That IS a good assessment, but there seems to be something else happening with their investment in FCEVs. VW has vocally and unequivocally rejected H2 as a pathway for passenger cars, and Toyota has doubled down with a new release of the Mirai. I’m wondering if the Chairman is personally enamored with H2, sees the complexity as a barrier to entry, and no one is courageous enough to tell him otherwise, or the advise falls on deaf ears.
Hypermiling does not impress me unless people do it on their daily commute. What does impress me is producing a car that people are wildly enthusiastic about, which provides an unparalleled level of convenience; charging at home while you sleep, so you don’t even have to spend 5 minutes at the pump. I am impressed by cars that have zero tailpipe emissions (not even water vapor) and save $17,000-$20,000 over the life of the vehicle in fuel cost savings. Toyota is capable of that. Curious though, why they are tossing away a two decade time to market advantage.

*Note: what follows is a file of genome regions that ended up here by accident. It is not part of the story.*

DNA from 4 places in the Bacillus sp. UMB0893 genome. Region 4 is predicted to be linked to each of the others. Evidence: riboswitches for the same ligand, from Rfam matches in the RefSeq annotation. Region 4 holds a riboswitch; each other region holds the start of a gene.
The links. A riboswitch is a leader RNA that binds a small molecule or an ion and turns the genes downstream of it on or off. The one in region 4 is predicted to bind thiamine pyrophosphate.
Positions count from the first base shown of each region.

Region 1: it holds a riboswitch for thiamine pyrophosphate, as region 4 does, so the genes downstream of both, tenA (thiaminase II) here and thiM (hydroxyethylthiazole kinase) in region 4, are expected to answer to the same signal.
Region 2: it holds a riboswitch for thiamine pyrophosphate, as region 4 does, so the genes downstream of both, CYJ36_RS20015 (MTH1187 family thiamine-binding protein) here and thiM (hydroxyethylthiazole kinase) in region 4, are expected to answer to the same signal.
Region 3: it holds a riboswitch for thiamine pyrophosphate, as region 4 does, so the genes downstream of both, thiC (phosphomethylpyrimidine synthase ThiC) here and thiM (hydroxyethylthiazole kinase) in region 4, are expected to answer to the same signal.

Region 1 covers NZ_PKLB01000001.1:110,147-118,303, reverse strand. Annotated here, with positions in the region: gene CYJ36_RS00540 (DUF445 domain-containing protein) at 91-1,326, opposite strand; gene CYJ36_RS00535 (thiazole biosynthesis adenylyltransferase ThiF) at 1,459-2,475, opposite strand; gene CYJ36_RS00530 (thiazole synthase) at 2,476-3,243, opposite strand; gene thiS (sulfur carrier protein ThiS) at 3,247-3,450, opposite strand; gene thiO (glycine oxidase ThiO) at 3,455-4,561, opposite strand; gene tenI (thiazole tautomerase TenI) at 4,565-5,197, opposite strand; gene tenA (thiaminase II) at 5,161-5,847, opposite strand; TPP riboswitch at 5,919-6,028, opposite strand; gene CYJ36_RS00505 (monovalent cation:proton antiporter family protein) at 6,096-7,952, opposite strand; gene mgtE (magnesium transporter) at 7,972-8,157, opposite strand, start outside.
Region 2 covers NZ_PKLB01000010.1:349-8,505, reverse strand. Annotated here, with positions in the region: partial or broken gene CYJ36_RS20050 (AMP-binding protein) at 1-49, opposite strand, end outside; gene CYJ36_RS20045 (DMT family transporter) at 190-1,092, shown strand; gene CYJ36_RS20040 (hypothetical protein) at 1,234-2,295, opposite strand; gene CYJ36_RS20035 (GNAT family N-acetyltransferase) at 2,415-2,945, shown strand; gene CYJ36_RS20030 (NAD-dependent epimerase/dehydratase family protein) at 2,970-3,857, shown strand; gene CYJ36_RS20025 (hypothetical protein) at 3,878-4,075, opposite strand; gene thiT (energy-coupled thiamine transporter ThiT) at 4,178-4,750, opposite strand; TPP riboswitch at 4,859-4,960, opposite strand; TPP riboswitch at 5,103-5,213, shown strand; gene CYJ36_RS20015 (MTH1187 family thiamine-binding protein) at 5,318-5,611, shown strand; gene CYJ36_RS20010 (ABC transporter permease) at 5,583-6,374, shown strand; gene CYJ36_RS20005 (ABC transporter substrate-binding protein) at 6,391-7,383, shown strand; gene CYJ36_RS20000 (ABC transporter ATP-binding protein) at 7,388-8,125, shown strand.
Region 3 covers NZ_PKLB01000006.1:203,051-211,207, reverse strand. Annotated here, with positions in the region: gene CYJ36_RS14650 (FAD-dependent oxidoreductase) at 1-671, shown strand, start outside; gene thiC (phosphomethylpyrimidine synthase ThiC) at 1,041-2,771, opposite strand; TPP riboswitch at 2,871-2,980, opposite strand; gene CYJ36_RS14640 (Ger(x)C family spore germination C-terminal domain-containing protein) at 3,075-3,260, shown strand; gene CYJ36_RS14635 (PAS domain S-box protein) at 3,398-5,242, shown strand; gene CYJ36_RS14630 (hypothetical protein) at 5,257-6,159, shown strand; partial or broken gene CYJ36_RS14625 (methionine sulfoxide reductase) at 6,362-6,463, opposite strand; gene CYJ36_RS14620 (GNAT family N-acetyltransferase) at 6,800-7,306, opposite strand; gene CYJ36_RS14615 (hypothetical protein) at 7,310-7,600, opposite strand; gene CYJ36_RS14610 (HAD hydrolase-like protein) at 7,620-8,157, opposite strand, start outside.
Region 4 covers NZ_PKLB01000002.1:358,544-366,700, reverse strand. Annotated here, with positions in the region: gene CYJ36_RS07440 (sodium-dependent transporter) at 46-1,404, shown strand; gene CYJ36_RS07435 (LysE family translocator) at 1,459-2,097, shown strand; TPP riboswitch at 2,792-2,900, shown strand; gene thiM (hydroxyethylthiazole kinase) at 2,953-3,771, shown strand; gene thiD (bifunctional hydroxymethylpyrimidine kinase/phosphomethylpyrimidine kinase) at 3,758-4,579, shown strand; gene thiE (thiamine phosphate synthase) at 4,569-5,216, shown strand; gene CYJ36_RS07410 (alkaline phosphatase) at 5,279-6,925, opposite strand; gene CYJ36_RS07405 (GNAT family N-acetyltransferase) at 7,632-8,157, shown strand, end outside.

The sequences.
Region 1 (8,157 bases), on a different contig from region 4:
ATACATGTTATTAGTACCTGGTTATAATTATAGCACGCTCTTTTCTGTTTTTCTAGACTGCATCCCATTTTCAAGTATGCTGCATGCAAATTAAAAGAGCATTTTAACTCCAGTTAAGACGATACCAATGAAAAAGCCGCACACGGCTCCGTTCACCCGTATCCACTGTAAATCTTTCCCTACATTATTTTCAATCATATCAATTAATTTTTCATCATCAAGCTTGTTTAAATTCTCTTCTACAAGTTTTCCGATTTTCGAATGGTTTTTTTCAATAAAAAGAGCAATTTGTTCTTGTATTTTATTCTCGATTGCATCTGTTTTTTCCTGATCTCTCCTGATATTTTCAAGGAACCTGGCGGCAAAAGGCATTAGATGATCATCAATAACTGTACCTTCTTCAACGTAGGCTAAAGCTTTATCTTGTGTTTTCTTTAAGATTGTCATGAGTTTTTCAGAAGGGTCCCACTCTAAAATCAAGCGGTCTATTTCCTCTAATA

GM and Volkswagen say price parity with ICE is $100kWh and expect to hit parity by 2025. Goldman Sachs says Tesla is already there and is expected to hit $60 kWh by mid decade. Average price for a car in the US is $42k, most non-luxury EVs start at or below that now without subsidy. Subsidy, the community buying more clean air / inventing not to pollute on your way to work, makes many EVs cheaper to buy *before* the $17-$20,000 vehicle lifetime fuel cost savings. Gasoline prices are volatile. Electric prices are stable. If you install solar, can be below market and fixed price (zero volatility for the rest of your life). Impossible to do with gasoline or hydrogen. Tesla has figured out vertical integration for the consumer. Better user experience, more energy security, cost savings. Every petroleum industry shock boosts EV interest, especially in Tesla, who is already walking away with the market.